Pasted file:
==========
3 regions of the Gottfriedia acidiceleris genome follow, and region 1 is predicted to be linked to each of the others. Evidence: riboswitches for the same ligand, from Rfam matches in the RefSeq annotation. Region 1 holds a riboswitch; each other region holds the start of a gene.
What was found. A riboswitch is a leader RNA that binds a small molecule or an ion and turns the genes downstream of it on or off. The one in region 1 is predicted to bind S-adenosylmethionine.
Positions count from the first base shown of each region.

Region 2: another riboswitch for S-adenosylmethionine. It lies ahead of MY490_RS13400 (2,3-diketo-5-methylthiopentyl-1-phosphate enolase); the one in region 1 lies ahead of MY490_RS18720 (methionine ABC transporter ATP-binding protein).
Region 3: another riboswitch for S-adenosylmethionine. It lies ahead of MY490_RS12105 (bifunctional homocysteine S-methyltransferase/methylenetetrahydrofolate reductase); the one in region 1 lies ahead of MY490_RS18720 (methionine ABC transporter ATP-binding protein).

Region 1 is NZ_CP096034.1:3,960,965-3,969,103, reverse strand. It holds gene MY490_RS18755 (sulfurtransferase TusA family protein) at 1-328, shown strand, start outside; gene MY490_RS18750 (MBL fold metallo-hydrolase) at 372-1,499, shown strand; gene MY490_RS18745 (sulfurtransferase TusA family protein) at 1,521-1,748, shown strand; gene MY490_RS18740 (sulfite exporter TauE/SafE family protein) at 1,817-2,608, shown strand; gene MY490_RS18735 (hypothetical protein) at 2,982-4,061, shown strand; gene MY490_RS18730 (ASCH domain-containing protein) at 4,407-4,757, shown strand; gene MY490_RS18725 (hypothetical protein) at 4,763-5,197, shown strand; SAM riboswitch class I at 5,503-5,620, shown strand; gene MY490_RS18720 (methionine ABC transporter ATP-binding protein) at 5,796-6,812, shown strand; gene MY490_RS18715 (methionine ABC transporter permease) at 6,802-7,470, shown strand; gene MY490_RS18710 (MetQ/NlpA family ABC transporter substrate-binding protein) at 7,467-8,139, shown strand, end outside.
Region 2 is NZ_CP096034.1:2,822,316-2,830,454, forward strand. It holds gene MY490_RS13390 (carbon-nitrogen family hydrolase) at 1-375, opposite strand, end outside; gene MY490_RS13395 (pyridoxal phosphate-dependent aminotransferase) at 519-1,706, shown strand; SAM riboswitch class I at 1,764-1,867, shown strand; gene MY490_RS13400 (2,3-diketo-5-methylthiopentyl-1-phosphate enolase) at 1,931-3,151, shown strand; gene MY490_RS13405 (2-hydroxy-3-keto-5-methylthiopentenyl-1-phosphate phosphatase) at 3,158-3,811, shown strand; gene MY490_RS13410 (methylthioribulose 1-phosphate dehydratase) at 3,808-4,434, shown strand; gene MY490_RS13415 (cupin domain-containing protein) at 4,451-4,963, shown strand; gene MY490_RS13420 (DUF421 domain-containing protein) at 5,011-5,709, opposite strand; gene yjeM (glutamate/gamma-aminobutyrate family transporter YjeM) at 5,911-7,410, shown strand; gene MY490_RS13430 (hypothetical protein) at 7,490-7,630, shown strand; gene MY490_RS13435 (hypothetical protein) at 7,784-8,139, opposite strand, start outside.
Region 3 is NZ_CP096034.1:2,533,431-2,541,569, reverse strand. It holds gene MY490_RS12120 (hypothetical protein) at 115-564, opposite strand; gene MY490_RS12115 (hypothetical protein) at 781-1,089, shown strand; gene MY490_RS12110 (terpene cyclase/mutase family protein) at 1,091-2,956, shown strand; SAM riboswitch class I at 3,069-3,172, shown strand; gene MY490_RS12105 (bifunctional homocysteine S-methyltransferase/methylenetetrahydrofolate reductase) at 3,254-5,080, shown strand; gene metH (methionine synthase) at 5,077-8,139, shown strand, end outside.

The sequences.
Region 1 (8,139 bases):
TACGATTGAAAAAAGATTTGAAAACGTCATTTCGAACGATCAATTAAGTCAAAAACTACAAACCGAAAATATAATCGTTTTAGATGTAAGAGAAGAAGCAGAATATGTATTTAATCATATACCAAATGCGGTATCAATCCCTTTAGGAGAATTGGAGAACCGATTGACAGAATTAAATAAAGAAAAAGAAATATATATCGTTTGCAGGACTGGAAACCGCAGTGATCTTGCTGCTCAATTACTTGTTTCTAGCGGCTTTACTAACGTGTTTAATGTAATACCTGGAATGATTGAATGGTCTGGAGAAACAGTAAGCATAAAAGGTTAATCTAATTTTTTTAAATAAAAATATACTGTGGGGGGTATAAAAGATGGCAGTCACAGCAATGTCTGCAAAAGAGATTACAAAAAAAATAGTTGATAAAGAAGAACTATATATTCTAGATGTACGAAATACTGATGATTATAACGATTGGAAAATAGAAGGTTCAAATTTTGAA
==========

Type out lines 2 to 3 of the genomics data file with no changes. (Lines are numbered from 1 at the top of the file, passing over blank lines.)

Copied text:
What was found. A riboswitch is a leader RNA that binds a small molecule or an ion and turns the genes downstream of it on or off. The one in region 1 is predicted to bind S-adenosylmethionine.
Positions count from the first base shown of each region.